April 2017: Indian Journal of Medical Ethics
https://www.readbyqxmd.com/read/28512077/vaccine-delivery-to-disease-control-a-paradigm-shift-in-health-policy
#15
T Jacob John, Yogesh Jain, Sarojini Nadimpally, Amar Jesani
India's Universal Immunisation Programme (UIP) has resulted in the creation of infrastructure, human resources and systems for the procurement and delivery of vaccines. Recently, new vaccines have been added and there are plans for the introduction of more. However, the outcomes in terms of reduction of the diseases for which the vaccines are being administered remain ambiguous. This is evident from the persistent health issues that children continue to experience, despite immunisation. This situation raises a fundamental ethical question for public health: vaccinations are one of the tools of disease control, but are they properly aligned to the control of disease so as to produce the expected public health utility or benefit?...
April 2017: Indian Journal of Medical Ethics
https://www.readbyqxmd.com/read/28512076/considering-the-public-in-public-health-popular-resistance-to-the-smallpox-eradication-programme-in-india
#16
Luke Juran, Jennifer Trivedi, Korine N Kolivras
Public health initiatives, including large-scale vaccination and disease eradication programmes, regularly pit the rights of the individual against broader benefits to society. At times, the public resists such initiatives, with the World Health Organisation's Smallpox Eradication Programme (SEP) in India being a case in point. Here, we critically investigate resistance to smallpox vaccines in India and argue that while the SEP successfully eradicated a global killer; individuals were stripped of human rights through coercion, forcible vaccination and quarantine...
April 2017: Indian Journal of Medical Ethics
https://www.readbyqxmd.com/read/28512075/public-trust-in-vaccination-an-analytical-framework
#17
Vijayaprasad Gopichandran
While vaccination is one of the most successful public health interventions, there has always been a parallel movement against vaccines. Apart from scientific factors, the uptake of vaccinations is influenced by historical, political, sociocultural and economic factors. In India, the health system is struggling with logistical weaknesses in taking vaccination to the remotest corners; while on the other hand, some people in places where vaccination is available resist it. Unwillingness to be vaccinated is a growing problem in the developed world...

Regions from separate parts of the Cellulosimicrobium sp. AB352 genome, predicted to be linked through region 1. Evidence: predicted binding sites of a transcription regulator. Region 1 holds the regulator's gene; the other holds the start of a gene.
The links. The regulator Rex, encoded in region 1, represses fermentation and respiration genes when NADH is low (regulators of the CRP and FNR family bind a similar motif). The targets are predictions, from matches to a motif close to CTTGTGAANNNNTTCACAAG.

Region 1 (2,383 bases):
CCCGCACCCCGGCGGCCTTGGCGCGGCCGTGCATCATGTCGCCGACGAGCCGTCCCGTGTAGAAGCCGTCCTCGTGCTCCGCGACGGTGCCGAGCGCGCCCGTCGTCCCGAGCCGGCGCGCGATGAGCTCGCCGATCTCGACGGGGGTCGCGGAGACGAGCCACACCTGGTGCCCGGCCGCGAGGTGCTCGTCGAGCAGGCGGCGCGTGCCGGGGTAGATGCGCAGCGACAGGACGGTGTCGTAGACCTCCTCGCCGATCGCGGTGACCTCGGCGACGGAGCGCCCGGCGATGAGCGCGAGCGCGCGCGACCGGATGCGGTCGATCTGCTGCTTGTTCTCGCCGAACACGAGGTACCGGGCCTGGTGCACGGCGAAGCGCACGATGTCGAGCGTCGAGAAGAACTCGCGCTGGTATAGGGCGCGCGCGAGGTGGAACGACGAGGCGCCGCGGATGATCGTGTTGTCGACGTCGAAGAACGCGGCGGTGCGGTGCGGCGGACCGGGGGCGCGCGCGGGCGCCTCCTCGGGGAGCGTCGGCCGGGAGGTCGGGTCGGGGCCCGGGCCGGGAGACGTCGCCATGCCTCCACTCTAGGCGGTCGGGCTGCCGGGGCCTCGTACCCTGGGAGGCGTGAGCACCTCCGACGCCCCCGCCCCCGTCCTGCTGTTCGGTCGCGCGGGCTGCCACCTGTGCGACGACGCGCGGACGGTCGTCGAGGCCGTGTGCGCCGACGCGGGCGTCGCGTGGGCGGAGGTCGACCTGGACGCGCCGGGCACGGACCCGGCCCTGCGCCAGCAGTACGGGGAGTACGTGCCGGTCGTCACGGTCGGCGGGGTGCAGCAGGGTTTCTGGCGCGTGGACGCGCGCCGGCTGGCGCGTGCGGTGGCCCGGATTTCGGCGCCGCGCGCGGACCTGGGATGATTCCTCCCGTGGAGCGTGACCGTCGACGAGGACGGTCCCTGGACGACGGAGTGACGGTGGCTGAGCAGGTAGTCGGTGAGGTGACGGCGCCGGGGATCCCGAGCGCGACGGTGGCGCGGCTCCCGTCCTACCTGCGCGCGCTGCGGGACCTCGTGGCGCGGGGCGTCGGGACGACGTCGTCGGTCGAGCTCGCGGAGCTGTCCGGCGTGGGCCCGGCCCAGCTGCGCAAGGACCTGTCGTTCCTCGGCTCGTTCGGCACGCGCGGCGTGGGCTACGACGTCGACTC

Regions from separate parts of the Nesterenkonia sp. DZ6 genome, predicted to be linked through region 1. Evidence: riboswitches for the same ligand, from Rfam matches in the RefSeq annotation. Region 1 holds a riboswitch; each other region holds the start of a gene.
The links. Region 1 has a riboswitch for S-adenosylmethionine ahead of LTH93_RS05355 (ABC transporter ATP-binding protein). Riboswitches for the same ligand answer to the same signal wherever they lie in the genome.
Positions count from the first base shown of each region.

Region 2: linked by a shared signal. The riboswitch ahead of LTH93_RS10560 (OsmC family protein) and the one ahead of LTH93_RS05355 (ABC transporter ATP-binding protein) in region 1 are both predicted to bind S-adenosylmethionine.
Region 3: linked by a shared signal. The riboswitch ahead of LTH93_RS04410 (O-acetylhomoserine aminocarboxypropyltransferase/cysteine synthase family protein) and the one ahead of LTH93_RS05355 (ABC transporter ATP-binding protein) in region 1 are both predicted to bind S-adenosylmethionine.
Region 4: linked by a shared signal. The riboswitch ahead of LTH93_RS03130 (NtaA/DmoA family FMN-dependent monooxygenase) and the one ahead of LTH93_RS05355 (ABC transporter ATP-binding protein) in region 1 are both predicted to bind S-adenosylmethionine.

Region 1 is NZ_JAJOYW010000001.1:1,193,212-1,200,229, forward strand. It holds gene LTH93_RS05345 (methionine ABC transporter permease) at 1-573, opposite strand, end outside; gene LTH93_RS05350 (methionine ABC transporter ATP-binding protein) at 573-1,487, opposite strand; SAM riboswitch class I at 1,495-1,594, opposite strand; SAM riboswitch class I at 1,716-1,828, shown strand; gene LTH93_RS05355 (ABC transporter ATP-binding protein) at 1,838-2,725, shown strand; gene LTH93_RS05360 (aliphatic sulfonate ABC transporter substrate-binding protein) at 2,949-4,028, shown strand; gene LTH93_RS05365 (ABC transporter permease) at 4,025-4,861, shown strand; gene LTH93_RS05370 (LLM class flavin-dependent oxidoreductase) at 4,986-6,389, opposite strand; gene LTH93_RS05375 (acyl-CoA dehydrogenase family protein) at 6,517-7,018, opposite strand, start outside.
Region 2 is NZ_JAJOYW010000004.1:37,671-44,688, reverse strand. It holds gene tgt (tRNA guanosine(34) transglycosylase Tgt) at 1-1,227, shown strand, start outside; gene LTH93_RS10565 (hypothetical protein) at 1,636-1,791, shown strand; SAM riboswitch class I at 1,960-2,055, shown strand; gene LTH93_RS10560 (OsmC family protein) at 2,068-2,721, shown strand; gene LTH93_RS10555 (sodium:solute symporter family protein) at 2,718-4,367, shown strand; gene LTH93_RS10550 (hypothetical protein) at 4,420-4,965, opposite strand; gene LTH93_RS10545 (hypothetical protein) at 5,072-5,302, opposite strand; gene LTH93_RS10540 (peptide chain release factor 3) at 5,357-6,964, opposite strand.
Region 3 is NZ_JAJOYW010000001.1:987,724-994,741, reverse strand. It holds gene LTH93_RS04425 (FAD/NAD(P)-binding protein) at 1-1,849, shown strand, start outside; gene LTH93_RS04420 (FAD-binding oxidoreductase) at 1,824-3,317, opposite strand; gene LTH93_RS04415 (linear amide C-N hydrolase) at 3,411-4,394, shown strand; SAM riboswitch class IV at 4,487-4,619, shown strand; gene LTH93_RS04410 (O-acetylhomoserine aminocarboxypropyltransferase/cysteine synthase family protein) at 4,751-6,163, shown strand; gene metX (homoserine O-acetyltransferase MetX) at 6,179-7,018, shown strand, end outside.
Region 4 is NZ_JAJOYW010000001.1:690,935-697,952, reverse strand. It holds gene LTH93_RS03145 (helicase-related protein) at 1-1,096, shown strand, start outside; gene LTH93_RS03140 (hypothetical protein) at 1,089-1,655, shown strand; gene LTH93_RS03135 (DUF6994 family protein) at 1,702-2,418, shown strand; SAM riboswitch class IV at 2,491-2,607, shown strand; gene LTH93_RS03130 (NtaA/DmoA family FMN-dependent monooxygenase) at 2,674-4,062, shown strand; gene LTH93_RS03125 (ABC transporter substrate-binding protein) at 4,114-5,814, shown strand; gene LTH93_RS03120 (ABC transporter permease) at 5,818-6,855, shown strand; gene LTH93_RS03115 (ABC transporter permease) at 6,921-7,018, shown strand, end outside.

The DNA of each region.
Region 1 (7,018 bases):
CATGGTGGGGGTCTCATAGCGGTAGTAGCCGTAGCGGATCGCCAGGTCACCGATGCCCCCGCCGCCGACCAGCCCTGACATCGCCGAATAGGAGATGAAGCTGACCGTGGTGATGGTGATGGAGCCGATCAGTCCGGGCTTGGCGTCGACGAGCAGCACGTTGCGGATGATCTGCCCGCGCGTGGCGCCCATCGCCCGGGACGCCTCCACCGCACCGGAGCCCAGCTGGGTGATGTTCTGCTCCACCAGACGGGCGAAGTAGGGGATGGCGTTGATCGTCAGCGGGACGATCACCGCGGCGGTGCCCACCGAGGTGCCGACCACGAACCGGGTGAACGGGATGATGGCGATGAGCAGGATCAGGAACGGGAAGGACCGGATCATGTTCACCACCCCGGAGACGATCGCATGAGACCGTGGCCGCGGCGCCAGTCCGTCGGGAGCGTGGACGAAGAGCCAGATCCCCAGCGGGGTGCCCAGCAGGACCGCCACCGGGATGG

April 2017: Indian Journal of Medical Ethics
https://www.readbyqxmd.com/read/28512074/an-idea-whose-time-has-come-compensation-for-vaccine-related-injuries-and-death-in-india
#18
Sarojini Nadimpally, Sneha Banerjee, Deepa Venkatachalam, Divya Bhagianadh
This paper emphasises the urgent need for a compensation policy for those affected by adverse events following immunisation in India. In the absence of such a mechanism in the country, people claim compensation by taking recourse to tort law and have to face the ensuing uncertainty and challenges with regard to the award of compensation. The paper argues that people should be provided compensation in the event of death and serious adverse events following compulsory immunisation, irrespective of whether there is a causal association between the adverse event and the vaccine, on the basis of no fault compensation...
April 2017: Indian Journal of Medical Ethics
https://www.readbyqxmd.com/read/28512073/identifying-ethical-issues-in-the-development-of-vaccines-and-in-vaccination
#19
Veena Johari
Vaccines are a widely accepted public health intervention. They are also a profitable tool for pharmaceutical companies manufacturing vaccines. There are many vaccines in the pipeline, for various diseases, or as combination vaccines for several diseases. However, there is also a growing concern about vaccines and the manner in which they are developed and approved by the authorities. Approvals are fast tracked and adverse events and serious adverse events following vaccination are seldom reported once the vaccine gets its marketing approval...
April 2017: Indian Journal of Medical Ethics
https://www.readbyqxmd.com/read/28512072/lessons-learnt-in-japan-from-adverse-reactions-to-the-hpv-vaccine-a-medical-ethics-perspective
#20
Hirokuni Beppu, Masumi Minaguchi, Kiyoshi Uchide, Kunihiko Kumamoto, Masato Sekiguchi, Yukari Yaju
The human papillomavirus (HPV) vaccine has been linked to a number of serious adverse reactions. The range of symptoms is diverse and they develop in a multi-layered manner over an extended period of time. The argument for the safety and effectiveness of the HPV vaccine overlooks the following flaws: (i) no consideration is given to the genetic basis of autoimmune diseases, and arguments that do not take this into account cannot assure the safety of the vaccine; (ii) the immune evasion mechanisms of HPV, which require the HPV vaccine to maintain an extraordinarily high antibody level for a long period of time for it to be effective, are disregarded; and (iii) the limitations of effectiveness of the vaccine...
April 2017: Indian Journal of Medical Ethics